News (substantiated rumors) doing round on the Blogosphere is that the folks at Amazon are on the verge of testing what is being touted as a “Spotify” for books. We have looked at Spotify before: it is a service that lets you listen to the music of your favourite musician via the internet in exchange for a monthly subscription rather than you having to purchase each and every track that you listen to.
Under this Amazon service which will be known as Kindle Unlimited, readers will have access to over 600 000 book titles in exchange for a payment of $9.99 (10 bucks).
Linovo laptop think pad
Just like with Spotify service, you can read as many books as you want, but you will not own the copies that you access.This is much along the lines of a community library model that we used to have in this country not that very long ago.
As an avid reader I can understand the value of such a service. On average I read an average of 10-20 books a month. The process of deciding which book to read has become a difficult one ever since the invention of the Gutenburg press and even so now with the advent and popular rise of the internet when every Jack and Jill fancies themselves an author.
Nothing peeves me than spending $10 to buy a book than turns to be rubbish. Few bookstores, online or otherwise, offer discounts in such cases.
As a result I spent hours obsessing over blurbs, fellow customer reviews etc. I spent almost ten times more time on Goodreads than I do on Facebook, Twitter and WhatsApp (yeah I don’t like chatting that much) combined.
There is the painful indecision that precedes each purchase and more than half the time I end up wasting money. Sometimes I to save money I end up going into town looking for second hand books. These collections tend to limited to the most popular titles that I read decades ago or some second hand steamy romances that lack imagination.
The Kindle Unlimited feature will allow you to read books without having to worry whether they will turn up good or bad. If you are obsessed with books as I am you can also read as much as you want without worrying about petty things like money.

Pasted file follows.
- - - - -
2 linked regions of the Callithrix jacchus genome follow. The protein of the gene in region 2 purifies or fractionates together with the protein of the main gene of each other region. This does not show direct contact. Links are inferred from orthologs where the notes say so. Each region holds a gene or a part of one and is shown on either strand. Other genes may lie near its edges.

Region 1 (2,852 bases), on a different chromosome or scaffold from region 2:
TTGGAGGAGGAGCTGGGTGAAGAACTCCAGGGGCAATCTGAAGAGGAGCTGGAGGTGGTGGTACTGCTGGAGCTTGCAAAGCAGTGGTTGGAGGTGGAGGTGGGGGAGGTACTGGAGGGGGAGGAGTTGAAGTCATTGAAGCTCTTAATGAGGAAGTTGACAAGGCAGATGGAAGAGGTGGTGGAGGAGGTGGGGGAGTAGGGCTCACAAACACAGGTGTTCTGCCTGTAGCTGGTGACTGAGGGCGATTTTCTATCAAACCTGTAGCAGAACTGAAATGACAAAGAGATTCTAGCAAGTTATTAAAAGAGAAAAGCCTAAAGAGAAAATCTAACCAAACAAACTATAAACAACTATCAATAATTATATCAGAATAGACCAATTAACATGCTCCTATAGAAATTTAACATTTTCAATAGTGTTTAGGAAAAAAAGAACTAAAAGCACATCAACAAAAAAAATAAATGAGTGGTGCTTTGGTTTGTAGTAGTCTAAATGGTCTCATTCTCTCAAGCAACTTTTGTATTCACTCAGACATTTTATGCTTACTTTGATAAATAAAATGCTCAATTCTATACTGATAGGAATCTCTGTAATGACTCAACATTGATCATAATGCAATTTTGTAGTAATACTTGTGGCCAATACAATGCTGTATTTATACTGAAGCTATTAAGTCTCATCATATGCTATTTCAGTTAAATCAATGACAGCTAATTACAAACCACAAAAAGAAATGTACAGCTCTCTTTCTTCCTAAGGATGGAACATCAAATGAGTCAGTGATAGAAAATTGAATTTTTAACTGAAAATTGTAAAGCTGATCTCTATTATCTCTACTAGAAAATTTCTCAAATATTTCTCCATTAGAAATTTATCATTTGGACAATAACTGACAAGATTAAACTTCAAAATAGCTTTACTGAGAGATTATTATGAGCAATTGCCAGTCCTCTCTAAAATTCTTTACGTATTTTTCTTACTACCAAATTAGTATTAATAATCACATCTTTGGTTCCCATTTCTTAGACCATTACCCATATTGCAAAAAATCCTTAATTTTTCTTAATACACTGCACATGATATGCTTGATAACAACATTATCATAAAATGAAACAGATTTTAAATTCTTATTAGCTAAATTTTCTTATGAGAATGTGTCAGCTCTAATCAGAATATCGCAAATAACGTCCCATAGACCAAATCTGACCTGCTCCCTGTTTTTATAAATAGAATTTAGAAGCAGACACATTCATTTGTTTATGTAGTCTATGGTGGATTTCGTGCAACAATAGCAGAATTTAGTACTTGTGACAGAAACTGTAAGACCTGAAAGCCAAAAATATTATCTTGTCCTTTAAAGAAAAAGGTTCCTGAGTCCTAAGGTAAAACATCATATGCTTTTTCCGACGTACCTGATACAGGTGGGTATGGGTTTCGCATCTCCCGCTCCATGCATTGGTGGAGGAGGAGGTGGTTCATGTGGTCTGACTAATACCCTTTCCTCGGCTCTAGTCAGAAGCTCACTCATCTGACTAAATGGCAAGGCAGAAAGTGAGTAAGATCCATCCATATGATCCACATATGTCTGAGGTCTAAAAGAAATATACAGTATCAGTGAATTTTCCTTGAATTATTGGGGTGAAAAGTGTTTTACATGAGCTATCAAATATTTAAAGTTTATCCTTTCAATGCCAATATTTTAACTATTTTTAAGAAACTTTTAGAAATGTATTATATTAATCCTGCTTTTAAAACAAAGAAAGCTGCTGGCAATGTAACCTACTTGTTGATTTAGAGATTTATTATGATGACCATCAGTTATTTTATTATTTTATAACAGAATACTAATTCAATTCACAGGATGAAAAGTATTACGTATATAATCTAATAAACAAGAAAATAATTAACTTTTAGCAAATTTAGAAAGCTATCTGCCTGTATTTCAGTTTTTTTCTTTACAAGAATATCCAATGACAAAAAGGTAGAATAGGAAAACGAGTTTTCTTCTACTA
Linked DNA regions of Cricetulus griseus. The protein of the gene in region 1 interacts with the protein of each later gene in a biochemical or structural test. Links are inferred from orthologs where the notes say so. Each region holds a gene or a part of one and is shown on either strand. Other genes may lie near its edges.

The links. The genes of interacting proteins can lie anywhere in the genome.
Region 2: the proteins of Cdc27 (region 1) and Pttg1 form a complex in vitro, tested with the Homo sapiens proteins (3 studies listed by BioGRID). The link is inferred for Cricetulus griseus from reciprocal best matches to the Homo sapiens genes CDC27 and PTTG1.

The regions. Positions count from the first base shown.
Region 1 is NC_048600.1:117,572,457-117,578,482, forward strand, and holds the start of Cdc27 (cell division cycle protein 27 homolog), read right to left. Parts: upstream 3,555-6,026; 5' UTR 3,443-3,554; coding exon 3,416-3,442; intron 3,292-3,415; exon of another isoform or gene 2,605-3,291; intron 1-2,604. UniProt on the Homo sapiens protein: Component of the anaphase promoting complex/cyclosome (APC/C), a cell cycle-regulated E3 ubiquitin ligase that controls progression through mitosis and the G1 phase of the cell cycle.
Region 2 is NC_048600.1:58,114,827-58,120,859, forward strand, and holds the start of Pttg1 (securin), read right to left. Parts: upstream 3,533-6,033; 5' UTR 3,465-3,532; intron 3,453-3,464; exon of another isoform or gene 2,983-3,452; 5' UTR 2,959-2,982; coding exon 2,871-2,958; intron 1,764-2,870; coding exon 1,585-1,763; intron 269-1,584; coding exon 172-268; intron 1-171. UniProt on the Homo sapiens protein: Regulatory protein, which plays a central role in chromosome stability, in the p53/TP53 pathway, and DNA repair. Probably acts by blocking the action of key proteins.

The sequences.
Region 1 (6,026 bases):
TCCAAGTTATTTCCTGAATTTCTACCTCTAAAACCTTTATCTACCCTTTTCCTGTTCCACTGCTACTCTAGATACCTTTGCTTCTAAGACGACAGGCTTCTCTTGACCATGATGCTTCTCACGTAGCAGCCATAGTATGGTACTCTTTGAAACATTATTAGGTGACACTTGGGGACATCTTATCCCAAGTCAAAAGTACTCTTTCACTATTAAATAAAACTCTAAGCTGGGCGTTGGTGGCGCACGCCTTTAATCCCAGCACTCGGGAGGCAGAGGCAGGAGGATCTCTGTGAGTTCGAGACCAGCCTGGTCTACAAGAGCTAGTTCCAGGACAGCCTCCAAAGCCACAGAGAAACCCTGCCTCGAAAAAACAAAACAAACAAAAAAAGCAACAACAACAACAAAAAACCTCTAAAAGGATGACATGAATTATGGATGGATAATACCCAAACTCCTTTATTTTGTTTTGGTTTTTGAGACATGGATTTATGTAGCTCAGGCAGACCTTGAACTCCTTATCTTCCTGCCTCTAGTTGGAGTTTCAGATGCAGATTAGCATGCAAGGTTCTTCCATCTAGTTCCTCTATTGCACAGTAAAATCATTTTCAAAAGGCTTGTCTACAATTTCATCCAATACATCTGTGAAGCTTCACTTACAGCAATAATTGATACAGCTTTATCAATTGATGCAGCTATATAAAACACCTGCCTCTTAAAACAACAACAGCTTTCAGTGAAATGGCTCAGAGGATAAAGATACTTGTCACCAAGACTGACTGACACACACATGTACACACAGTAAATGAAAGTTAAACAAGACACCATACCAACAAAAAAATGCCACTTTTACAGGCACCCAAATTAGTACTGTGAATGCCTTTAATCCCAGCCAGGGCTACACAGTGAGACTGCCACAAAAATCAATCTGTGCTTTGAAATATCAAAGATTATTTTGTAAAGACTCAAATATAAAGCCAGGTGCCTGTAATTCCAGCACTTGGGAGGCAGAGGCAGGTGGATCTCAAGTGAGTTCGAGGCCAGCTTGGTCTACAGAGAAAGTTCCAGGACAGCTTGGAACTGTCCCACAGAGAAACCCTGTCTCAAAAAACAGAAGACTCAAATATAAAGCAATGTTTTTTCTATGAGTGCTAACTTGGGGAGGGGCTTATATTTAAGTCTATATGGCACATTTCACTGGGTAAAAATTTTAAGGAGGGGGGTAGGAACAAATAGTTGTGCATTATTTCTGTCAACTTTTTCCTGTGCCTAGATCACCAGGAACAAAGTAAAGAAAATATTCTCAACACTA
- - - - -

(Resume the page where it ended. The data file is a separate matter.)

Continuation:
Like all good things the service will be first restricted to the US with the promise to spread to other territories and finally reach Zimbabwe in “never” years.
So not only is the service not yet live, at least it is not yet open to the wider public, it joins all the good and useful services like Hulu (including Hulu+), Netflix, Amazon Instant and Spotify which are available elsewhere but here. I bemoan the “geographical and biological” error that saw me being born here. (Quiz: which author said this?)
I hope a Zimbabwean startup will come with a similar service for local books, it might just be what the dying industry needs to be revived. They would need, however, to navigate the complex copyright minefield that was seemingly made to arrest progress if they to be successful in such a venture.
In the meantime those of us who would like a service that is live and similar to the proposed Amazon you can try Oyster Books which offers a one month free trial.
The service which is more of a Lite Version of the proposed Kindle Unlimited allows you to read and browse a collection of over 100 000 book titles in exchange for a monthly subscription of $9.95/month.
They also have an Android and iPhone app that will allow you to access the service on your mobile device. The apps come with an offline feature which means you can download the content on your WiFi connection and read the desired books on the road without incurring any of those outrageous data charges that our beloved networks like to levy. You can also use the Web Reader on your laptop or Desktop.
Paying for the service requires the use of a US based card and address. In my next installment I will give a guide on how to access the service.
Scribd also offers a similar “library feature” which comes priced at $8.99 per month. They also have an App for both Android and iPhones. They claim to give access to over 400 000 book titles but in my experience most of these “books” are useless PDFs that people upload to the service in a bid to gain download rights to useful content.
The site allows you to read most of the books for free but you need a premium account to download them. You can also get download rights if upload something to the site.A lot of people are the habit of uploading just about any worthless document they can get their hands on so as to get these download rights.
A brief comparison of all the subscription ebook services can be viewed here. Happy reading!
Image Credit: Hacktab